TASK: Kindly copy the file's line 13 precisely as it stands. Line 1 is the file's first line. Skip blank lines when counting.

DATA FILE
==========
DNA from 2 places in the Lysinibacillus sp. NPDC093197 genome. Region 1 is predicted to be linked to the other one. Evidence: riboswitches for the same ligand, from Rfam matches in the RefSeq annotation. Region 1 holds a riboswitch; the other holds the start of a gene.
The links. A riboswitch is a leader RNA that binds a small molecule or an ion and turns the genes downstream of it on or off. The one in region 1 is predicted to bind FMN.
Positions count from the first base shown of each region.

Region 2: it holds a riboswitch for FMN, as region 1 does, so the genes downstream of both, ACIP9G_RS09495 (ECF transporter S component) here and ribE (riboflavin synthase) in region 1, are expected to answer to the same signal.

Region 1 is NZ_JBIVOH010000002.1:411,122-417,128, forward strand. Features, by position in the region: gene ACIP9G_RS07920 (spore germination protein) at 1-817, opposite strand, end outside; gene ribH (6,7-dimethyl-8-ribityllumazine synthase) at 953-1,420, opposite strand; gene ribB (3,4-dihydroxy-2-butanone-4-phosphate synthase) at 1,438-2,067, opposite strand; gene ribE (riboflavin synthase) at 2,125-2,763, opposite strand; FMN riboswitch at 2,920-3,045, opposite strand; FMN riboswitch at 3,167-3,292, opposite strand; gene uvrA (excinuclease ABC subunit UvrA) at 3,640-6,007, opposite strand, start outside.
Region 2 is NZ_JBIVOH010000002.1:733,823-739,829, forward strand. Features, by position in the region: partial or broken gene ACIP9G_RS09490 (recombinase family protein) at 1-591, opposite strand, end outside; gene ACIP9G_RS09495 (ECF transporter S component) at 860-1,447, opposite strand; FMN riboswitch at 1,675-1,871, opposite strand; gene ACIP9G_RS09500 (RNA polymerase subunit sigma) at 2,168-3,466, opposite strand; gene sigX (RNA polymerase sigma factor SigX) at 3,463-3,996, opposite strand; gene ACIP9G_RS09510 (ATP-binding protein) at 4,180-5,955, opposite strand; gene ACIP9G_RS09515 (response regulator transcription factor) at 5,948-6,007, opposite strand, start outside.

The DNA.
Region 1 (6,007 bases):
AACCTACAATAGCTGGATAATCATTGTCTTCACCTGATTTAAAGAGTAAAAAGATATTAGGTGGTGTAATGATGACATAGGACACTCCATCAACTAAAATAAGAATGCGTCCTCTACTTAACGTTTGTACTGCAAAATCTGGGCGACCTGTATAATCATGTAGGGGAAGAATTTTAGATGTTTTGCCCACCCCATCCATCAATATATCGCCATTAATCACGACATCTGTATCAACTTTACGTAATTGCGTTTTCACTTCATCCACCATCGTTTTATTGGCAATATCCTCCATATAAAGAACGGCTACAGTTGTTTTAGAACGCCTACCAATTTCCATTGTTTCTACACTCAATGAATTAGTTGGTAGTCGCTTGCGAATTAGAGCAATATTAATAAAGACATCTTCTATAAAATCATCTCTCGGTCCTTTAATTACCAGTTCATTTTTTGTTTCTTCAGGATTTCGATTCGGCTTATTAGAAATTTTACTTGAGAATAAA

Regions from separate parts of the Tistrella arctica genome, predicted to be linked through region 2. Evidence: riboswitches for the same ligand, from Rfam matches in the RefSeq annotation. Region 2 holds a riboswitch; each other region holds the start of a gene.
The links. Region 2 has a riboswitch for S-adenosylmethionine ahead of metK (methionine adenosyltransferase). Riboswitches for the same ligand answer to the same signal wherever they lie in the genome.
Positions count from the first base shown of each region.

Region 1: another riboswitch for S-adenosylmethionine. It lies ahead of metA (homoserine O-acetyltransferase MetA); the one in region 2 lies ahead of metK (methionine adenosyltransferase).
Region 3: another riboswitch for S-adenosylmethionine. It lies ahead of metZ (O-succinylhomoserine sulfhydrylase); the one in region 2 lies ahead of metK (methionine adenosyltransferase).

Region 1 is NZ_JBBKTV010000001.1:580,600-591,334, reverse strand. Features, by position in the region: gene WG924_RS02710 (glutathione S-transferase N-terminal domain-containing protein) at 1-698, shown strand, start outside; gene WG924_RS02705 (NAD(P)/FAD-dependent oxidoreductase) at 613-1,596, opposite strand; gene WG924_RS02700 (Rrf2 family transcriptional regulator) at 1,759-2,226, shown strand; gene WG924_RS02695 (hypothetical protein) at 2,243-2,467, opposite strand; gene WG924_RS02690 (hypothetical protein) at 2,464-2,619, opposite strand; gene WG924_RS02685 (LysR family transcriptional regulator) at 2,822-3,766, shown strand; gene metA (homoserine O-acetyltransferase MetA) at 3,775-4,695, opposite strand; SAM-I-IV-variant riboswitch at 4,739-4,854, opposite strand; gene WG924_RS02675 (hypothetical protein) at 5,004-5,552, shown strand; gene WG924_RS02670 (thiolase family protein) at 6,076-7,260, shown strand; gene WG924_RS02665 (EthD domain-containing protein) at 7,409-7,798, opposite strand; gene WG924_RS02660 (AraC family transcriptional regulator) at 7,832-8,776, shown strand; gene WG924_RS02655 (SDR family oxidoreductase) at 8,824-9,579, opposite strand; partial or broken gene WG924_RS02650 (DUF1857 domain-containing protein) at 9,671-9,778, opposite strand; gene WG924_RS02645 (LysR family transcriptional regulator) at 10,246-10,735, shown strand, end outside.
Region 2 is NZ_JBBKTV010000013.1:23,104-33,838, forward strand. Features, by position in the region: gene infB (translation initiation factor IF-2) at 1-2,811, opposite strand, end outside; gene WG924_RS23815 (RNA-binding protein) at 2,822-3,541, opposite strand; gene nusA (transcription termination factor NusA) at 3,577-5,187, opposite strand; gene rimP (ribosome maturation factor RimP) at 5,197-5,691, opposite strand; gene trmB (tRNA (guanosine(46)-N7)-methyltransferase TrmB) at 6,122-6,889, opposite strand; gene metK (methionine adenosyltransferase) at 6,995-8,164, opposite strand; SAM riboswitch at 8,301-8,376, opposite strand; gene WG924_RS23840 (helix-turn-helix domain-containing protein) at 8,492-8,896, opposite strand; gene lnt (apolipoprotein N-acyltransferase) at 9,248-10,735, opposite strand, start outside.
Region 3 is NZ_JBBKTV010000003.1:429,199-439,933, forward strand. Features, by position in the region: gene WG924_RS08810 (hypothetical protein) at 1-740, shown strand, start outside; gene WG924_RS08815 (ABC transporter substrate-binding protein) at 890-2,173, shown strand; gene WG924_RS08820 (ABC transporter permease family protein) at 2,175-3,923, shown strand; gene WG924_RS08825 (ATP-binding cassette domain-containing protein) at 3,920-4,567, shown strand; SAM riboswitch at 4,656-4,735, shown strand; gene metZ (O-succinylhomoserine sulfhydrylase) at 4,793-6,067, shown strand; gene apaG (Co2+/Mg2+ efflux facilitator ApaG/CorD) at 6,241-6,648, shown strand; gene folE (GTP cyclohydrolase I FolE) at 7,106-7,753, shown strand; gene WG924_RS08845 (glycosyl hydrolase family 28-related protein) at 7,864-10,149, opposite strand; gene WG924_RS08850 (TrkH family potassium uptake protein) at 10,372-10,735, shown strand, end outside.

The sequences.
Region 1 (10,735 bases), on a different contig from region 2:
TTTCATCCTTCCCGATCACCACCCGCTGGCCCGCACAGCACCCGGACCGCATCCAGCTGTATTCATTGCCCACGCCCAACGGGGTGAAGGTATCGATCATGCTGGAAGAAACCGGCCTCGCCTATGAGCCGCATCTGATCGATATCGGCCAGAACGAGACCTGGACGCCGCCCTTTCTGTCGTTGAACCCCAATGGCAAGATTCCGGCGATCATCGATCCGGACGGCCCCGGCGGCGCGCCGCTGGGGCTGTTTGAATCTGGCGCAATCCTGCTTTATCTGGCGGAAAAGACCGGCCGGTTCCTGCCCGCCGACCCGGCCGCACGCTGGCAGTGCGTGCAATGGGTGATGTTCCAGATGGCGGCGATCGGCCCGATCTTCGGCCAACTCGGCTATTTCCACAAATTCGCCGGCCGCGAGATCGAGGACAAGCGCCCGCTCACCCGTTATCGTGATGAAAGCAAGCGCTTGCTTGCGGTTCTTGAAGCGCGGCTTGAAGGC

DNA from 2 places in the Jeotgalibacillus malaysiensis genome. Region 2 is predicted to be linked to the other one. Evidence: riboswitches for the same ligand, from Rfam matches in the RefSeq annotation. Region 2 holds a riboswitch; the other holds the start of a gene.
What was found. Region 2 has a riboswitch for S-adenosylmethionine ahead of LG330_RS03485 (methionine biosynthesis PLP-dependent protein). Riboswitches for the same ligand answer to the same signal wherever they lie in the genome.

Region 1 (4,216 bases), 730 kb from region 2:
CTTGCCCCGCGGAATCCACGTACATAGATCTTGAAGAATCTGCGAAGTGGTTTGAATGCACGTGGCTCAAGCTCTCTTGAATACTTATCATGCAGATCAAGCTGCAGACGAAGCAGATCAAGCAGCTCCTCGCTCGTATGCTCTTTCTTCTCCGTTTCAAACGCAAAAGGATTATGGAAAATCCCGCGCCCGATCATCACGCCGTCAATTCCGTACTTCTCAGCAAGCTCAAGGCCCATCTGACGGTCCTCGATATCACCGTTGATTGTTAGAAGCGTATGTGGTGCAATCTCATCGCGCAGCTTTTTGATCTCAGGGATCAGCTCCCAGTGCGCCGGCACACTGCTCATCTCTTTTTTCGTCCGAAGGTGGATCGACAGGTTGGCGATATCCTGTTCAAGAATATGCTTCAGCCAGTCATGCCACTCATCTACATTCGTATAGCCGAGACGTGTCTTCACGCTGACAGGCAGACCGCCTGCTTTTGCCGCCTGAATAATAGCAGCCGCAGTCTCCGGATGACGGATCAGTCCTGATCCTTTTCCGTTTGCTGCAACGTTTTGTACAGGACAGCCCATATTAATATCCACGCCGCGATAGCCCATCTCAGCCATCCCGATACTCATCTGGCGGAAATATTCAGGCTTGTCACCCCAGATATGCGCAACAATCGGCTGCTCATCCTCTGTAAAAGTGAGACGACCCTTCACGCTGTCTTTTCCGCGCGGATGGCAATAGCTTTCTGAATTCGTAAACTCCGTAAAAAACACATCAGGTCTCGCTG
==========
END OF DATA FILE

Region 1: another riboswitch for S-adenosylmethionine. It lies ahead of metA (homoserine O-acetyltransferase MetA); the one in region 2 lies ahead of metK (methionine adenosyltransferase).